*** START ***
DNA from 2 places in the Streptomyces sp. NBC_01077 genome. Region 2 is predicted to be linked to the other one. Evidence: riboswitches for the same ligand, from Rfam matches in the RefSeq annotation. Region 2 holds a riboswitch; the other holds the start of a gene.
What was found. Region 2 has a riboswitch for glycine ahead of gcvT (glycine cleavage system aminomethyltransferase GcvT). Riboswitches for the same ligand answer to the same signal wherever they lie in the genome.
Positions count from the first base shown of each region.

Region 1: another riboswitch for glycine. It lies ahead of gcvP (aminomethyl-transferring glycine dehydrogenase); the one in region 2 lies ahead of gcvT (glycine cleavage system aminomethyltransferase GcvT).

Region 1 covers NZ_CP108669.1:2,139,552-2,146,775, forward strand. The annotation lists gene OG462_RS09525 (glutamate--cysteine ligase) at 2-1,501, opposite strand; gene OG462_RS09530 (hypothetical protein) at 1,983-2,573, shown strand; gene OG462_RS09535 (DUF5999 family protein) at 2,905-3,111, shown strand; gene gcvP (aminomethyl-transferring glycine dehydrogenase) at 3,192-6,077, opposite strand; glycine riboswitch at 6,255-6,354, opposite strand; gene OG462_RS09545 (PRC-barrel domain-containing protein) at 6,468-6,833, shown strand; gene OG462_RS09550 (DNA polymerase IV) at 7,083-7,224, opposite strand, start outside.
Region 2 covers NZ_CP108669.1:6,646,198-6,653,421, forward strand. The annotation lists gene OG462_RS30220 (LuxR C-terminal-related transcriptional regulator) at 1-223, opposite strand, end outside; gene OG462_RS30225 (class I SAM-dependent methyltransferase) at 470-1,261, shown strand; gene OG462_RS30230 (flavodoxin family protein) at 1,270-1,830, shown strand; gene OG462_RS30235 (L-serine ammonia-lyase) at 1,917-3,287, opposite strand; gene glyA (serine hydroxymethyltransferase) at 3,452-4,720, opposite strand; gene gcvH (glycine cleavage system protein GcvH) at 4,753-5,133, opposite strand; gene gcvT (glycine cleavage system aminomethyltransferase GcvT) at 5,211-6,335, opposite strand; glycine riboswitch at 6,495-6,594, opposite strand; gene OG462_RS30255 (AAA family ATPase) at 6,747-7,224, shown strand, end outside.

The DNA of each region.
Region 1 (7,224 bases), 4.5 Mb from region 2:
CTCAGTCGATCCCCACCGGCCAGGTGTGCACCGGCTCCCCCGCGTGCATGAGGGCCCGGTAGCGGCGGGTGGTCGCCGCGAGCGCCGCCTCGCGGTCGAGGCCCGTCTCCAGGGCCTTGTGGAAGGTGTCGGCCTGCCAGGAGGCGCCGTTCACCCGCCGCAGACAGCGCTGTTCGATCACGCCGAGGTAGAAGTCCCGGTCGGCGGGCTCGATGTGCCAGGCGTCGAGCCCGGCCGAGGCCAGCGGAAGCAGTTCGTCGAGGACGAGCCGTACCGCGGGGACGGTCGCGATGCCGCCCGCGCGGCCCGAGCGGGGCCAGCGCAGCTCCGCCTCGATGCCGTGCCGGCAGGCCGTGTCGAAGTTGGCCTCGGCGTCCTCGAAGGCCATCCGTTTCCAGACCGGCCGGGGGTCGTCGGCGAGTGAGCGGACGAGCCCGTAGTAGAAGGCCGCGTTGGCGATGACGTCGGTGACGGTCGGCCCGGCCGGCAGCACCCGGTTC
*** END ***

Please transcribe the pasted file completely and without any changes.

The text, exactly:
DNA from 2 places in the Streptomyces sp. NBC_01077 genome. Region 2 is predicted to be linked to the other one. Evidence: riboswitches for the same ligand, from Rfam matches in the RefSeq annotation. Region 2 holds a riboswitch; the other holds the start of a gene.
What was found. Region 2 has a riboswitch for glycine ahead of gcvT (glycine cleavage system aminomethyltransferase GcvT). Riboswitches for the same ligand answer to the same signal wherever they lie in the genome.
Positions count from the first base shown of each region.

Region 1: another riboswitch for glycine. It lies ahead of gcvP (aminomethyl-transferring glycine dehydrogenase); the one in region 2 lies ahead of gcvT (glycine cleavage system aminomethyltransferase GcvT).

Region 1 covers NZ_CP108669.1:2,139,552-2,146,775, forward strand. The annotation lists gene OG462_RS09525 (glutamate--cysteine ligase) at 2-1,501, opposite strand; gene OG462_RS09530 (hypothetical protein) at 1,983-2,573, shown strand; gene OG462_RS09535 (DUF5999 family protein) at 2,905-3,111, shown strand; gene gcvP (aminomethyl-transferring glycine dehydrogenase) at 3,192-6,077, opposite strand; glycine riboswitch at 6,255-6,354, opposite strand; gene OG462_RS09545 (PRC-barrel domain-containing protein) at 6,468-6,833, shown strand; gene OG462_RS09550 (DNA polymerase IV) at 7,083-7,224, opposite strand, start outside.
Region 2 covers NZ_CP108669.1:6,646,198-6,653,421, forward strand. The annotation lists gene OG462_RS30220 (LuxR C-terminal-related transcriptional regulator) at 1-223, opposite strand, end outside; gene OG462_RS30225 (class I SAM-dependent methyltransferase) at 470-1,261, shown strand; gene OG462_RS30230 (flavodoxin family protein) at 1,270-1,830, shown strand; gene OG462_RS30235 (L-serine ammonia-lyase) at 1,917-3,287, opposite strand; gene glyA (serine hydroxymethyltransferase) at 3,452-4,720, opposite strand; gene gcvH (glycine cleavage system protein GcvH) at 4,753-5,133, opposite strand; gene gcvT (glycine cleavage system aminomethyltransferase GcvT) at 5,211-6,335, opposite strand; glycine riboswitch at 6,495-6,594, opposite strand; gene OG462_RS30255 (AAA family ATPase) at 6,747-7,224, shown strand, end outside.

The DNA of each region.
Region 1 (7,224 bases), 4.5 Mb from region 2:
CTCAGTCGATCCCCACCGGCCAGGTGTGCACCGGCTCCCCCGCGTGCATGAGGGCCCGGTAGCGGCGGGTGGTCGCCGCGAGCGCCGCCTCGCGGTCGAGGCCCGTCTCCAGGGCCTTGTGGAAGGTGTCGGCCTGCCAGGAGGCGCCGTTCACCCGCCGCAGACAGCGCTGTTCGATCACGCCGAGGTAGAAGTCCCGGTCGGCGGGCTCGATGTGCCAGGCGTCGAGCCCGGCCGAGGCCAGCGGAAGCAGTTCGTCGAGGACGAGCCGTACCGCGGGGACGGTCGCGATGCCGCCCGCGCGGCCCGAGCGGGGCCAGCGCAGCTCCGCCTCGATGCCGTGCCGGCAGGCCGTGTCGAAGTTGGCCTCGGCGTCCTCGAAGGCCATCCGTTTCCAGACCGGCCGGGGGTCGTCGGCGAGTGAGCGGACGAGCCCGTAGTAGAAGGCCGCGTTGGCGATGACGTCGGTGACGGTCGGCCCGGCCGGCAGCACCCGGTTC